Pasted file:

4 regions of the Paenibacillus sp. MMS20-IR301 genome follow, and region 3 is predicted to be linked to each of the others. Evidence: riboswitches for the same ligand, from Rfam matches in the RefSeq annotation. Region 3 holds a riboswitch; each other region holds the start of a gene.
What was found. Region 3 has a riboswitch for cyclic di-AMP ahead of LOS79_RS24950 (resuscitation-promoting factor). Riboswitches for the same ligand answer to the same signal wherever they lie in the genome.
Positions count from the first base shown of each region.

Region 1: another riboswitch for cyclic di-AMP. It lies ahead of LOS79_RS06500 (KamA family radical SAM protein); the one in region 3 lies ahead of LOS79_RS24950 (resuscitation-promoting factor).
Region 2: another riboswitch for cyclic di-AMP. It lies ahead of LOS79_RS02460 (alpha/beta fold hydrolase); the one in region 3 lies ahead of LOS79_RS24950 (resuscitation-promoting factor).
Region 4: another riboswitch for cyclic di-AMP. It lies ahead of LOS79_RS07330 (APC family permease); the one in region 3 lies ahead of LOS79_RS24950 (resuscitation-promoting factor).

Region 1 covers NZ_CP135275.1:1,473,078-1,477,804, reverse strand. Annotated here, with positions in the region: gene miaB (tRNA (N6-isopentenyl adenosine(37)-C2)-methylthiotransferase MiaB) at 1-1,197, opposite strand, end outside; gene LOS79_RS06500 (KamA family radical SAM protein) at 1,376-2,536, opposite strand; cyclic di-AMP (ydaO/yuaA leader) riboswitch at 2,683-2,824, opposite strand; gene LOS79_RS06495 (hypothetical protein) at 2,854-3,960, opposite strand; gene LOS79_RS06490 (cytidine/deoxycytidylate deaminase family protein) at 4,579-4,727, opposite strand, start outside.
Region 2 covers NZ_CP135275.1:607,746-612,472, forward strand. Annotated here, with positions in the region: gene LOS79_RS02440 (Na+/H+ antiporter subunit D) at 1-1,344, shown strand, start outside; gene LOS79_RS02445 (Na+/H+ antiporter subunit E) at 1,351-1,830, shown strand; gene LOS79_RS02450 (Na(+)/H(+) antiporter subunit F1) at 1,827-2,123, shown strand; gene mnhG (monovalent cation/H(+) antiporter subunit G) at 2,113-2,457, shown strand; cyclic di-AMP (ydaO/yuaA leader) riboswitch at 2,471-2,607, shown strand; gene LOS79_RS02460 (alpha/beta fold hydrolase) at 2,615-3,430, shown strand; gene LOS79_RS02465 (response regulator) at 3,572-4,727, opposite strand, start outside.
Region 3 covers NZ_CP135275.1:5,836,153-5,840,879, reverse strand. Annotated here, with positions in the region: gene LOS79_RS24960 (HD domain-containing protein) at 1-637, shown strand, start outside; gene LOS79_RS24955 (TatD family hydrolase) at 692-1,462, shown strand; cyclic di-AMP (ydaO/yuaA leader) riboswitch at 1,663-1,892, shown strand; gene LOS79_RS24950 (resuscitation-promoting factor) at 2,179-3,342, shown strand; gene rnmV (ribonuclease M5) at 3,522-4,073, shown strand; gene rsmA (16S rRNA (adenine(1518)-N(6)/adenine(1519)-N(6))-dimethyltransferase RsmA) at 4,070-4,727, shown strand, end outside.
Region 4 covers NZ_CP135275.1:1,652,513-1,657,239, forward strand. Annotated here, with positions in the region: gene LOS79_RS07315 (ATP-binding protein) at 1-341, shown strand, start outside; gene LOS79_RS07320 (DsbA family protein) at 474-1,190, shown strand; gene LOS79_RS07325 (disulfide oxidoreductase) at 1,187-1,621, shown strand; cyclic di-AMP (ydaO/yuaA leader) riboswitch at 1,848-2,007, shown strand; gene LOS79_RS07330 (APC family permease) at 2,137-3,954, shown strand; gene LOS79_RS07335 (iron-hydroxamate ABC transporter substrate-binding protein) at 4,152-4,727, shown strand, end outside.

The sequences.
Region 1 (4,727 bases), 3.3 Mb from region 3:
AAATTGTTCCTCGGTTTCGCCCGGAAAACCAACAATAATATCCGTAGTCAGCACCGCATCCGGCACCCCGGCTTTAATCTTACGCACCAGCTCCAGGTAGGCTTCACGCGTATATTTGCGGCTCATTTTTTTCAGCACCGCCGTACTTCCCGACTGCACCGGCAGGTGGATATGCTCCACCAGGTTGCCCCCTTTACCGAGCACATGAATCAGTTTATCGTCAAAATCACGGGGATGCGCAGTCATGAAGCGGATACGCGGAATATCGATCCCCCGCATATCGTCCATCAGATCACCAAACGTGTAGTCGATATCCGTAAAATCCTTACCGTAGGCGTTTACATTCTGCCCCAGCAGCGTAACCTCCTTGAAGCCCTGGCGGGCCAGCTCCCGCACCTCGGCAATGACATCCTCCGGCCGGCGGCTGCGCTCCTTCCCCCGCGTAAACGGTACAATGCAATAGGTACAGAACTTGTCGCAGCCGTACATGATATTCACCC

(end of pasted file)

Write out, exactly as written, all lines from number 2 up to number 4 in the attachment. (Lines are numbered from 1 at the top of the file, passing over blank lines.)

What was found. Region 3 has a riboswitch for cyclic di-AMP ahead of LOS79_RS24950 (resuscitation-promoting factor). Riboswitches for the same ligand answer to the same signal wherever they lie in the genome.
Positions count from the first base shown of each region.

Region 1: another riboswitch for cyclic di-AMP. It lies ahead of LOS79_RS06500 (KamA family radical SAM protein); the one in region 3 lies ahead of LOS79_RS24950 (resuscitation-promoting factor).